On December 19, The Vientiane Times reported that construction on the Xayaburi Dam was halted as the Mekong River rose, flooding the site. The Xayaburi Power Company – owner of the US$3.5 billion hydropower project – announced that “work on the dam’s spillway had to stop when water flowed over the temporary barriers and lower parts of the area were submerged.”
via Mekong Floods: The Dampening of the Wintery Suffering | International Rivers.
China should join an intergovernmental commission supervising development of the Mekong River to more effectively address environmental and other problems faced by downstream Southeast Asian nations, a senior U.S. government official says.
Aaron Salzberg, special coordinator for water issues at the U.S. State Department, also underlined the importance of political will in ensuring that the Mekong River Commission (MRC) functions as an effective forum in coordinating shared use of the region’s main waterway.
“In the long run, I think it would be good for China to become a full active member in the MRC … sharing data so that the downstream countries actually understand what’s going to happen and when it’s going to happen and they can prepare accordingly for those types of things,” Salzberg told RFA.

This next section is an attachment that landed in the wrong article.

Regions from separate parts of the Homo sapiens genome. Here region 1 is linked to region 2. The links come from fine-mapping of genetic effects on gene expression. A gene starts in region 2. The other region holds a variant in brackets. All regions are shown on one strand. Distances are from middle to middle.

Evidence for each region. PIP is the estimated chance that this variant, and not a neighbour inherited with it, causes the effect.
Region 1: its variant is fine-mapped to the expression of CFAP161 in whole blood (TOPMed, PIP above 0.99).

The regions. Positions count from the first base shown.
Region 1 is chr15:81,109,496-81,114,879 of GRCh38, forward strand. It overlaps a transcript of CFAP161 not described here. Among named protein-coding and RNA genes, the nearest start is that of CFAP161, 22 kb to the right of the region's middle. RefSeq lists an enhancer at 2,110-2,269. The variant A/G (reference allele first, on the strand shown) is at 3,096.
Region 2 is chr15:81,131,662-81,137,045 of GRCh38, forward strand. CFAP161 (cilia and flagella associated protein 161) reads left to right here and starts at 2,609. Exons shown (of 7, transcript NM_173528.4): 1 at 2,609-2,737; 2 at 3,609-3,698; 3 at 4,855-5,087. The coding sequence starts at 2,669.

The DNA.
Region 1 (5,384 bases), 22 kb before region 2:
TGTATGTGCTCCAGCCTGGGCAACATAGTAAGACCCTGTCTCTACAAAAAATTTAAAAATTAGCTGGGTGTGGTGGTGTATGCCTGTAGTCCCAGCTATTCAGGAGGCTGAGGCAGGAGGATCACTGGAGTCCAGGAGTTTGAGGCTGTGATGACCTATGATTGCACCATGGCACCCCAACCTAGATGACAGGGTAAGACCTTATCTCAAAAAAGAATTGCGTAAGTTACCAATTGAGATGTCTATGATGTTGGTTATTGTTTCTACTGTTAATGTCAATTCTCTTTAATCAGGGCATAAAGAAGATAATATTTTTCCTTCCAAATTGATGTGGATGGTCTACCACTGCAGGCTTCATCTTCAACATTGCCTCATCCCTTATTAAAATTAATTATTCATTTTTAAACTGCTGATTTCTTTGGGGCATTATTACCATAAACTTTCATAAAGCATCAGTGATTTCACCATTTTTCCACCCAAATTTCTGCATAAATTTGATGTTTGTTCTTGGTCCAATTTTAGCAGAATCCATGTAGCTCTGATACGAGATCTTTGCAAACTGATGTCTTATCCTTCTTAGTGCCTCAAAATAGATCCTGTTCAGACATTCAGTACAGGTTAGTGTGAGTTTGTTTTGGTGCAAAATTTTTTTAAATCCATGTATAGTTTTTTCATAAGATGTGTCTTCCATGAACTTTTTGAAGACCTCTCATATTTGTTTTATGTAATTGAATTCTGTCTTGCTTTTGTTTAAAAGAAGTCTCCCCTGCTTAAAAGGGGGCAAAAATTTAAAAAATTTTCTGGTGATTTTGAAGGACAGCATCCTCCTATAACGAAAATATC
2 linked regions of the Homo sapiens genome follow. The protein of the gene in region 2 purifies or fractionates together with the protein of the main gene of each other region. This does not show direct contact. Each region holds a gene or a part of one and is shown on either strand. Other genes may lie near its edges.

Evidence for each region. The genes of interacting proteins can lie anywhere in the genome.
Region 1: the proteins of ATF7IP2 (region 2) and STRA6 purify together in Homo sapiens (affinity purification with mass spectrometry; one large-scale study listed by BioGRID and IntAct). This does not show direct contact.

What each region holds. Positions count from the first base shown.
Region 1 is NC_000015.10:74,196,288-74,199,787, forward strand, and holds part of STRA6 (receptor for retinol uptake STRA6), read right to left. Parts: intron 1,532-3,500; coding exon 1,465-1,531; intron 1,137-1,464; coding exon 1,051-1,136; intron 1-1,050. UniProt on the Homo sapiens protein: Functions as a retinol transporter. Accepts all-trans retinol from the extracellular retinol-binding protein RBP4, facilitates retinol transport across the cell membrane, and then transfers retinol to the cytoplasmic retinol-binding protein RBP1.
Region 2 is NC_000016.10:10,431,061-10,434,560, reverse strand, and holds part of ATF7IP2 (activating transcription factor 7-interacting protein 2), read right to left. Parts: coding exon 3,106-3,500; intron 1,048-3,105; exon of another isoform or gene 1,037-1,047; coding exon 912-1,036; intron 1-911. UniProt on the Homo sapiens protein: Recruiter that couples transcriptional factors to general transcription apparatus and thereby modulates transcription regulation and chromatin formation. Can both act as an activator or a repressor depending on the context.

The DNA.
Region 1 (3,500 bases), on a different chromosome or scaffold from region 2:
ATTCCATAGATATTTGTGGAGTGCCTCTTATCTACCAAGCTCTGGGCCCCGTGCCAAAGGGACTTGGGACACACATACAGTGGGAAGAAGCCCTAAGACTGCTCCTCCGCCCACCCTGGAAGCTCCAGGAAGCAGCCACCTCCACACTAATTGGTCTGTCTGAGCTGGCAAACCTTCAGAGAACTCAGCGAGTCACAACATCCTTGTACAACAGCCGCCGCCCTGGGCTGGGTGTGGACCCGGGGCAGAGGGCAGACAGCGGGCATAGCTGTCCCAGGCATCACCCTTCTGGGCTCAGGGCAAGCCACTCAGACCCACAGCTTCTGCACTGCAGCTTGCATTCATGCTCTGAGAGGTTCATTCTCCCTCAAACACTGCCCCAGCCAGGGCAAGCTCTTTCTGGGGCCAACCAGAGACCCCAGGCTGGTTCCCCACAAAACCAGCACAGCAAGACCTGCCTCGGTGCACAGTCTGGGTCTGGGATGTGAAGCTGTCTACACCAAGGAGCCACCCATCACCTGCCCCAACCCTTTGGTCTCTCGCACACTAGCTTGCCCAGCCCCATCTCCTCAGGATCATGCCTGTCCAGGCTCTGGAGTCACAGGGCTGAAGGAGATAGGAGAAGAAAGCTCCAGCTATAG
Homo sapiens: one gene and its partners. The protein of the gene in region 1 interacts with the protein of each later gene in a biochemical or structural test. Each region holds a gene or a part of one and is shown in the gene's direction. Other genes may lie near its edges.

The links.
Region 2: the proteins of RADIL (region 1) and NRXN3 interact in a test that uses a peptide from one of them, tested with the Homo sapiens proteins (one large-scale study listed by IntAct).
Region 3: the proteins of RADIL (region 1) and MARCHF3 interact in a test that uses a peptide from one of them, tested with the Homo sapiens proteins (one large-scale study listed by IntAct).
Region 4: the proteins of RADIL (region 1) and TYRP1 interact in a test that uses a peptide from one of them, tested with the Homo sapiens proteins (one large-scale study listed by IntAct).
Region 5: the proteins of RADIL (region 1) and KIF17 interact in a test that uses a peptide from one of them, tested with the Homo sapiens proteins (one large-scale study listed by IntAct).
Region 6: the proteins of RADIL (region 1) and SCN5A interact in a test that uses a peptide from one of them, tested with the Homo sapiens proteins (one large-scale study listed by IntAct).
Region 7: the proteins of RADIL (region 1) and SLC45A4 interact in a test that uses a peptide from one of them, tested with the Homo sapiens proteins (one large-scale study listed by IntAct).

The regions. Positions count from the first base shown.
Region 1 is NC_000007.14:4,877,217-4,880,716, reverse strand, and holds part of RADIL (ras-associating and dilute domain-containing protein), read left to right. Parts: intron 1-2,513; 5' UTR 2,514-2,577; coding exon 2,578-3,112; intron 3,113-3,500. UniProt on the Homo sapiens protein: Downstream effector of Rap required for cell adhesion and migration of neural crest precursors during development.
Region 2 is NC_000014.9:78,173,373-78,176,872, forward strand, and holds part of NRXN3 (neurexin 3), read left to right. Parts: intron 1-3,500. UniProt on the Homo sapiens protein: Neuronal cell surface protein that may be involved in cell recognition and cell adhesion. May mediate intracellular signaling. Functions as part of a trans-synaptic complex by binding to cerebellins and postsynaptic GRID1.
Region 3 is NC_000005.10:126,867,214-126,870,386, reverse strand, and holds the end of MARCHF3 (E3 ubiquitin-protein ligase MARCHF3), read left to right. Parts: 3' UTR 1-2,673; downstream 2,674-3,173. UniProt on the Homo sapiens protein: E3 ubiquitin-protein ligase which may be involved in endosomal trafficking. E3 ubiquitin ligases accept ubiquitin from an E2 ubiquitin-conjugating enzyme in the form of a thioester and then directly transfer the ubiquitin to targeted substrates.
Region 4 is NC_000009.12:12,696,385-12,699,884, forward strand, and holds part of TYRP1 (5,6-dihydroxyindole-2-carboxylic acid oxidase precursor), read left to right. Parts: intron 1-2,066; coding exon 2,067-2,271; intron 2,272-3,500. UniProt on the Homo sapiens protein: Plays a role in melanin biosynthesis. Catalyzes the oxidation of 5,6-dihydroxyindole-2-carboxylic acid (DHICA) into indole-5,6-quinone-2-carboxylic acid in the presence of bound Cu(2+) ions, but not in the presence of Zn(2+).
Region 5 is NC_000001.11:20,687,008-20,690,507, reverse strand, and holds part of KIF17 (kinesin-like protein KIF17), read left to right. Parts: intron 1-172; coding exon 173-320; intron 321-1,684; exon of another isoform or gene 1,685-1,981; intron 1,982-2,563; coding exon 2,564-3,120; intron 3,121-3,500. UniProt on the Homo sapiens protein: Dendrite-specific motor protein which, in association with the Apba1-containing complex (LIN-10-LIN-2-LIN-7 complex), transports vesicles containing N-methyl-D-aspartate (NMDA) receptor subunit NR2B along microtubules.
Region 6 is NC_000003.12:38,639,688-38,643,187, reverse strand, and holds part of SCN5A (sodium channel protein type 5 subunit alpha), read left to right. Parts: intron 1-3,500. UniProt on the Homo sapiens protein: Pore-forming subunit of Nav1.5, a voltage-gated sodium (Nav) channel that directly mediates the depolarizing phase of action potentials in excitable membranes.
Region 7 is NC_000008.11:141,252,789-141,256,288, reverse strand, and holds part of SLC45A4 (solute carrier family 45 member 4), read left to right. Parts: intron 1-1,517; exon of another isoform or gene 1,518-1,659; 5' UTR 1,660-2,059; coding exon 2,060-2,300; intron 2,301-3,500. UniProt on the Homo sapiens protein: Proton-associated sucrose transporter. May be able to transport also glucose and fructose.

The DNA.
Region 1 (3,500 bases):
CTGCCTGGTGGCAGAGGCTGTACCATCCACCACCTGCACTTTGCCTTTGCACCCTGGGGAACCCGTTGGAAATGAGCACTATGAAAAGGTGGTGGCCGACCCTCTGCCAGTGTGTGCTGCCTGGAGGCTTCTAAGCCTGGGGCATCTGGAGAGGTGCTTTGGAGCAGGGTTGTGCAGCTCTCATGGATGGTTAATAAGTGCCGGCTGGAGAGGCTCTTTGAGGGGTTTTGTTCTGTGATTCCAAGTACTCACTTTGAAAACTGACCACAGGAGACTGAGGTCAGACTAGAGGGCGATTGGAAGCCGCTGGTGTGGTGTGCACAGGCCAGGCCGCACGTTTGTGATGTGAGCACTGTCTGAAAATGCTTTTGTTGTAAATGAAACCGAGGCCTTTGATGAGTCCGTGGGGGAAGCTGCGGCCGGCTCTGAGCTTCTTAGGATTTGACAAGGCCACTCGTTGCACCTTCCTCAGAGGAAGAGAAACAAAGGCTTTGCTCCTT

“China can play an active role in managing their infrastructure for downstream benefits,” he said.
Five dams commissioned in China on the Mekong river’s upper portion have caused rapid changes in water levels and other adverse effects downstream, especially in the four countries of the Lower Mekong Basin—Vietnam, Cambodia, Thailand, and Laos—where tens of millions of people depend on the river for food, water, and transportation, environmentalists say.
China has refused to join the MRC—which comprises the four lower Mekong nations and manages development along the Mekong—although the river’s source is located within the Asian giant’s borders, saying it prefers to negotiate on a bilateral basis to resolve any problems on the issue.
via China Should Join Mekong Commission: US Official.
Korea has pledged additional support for infrastructure and economic development projects along the Mekong River in Southeast Asia.
Finance ministers from Korea and Laos signed a memorandum of understanding in the Laotian capital of Vientiane on Friday that calls on Korea to deliver around 200 million U.S. dollars in development assistance as part of the Economic Development Cooperation Fund.
The two countries plan to build embankments along the Mekong River for the construction of roads and bridges and seek out new business projects using the Hangang River in Seoul as a model.
via Arirang News :: Korea vows financial support for development along Mekong River.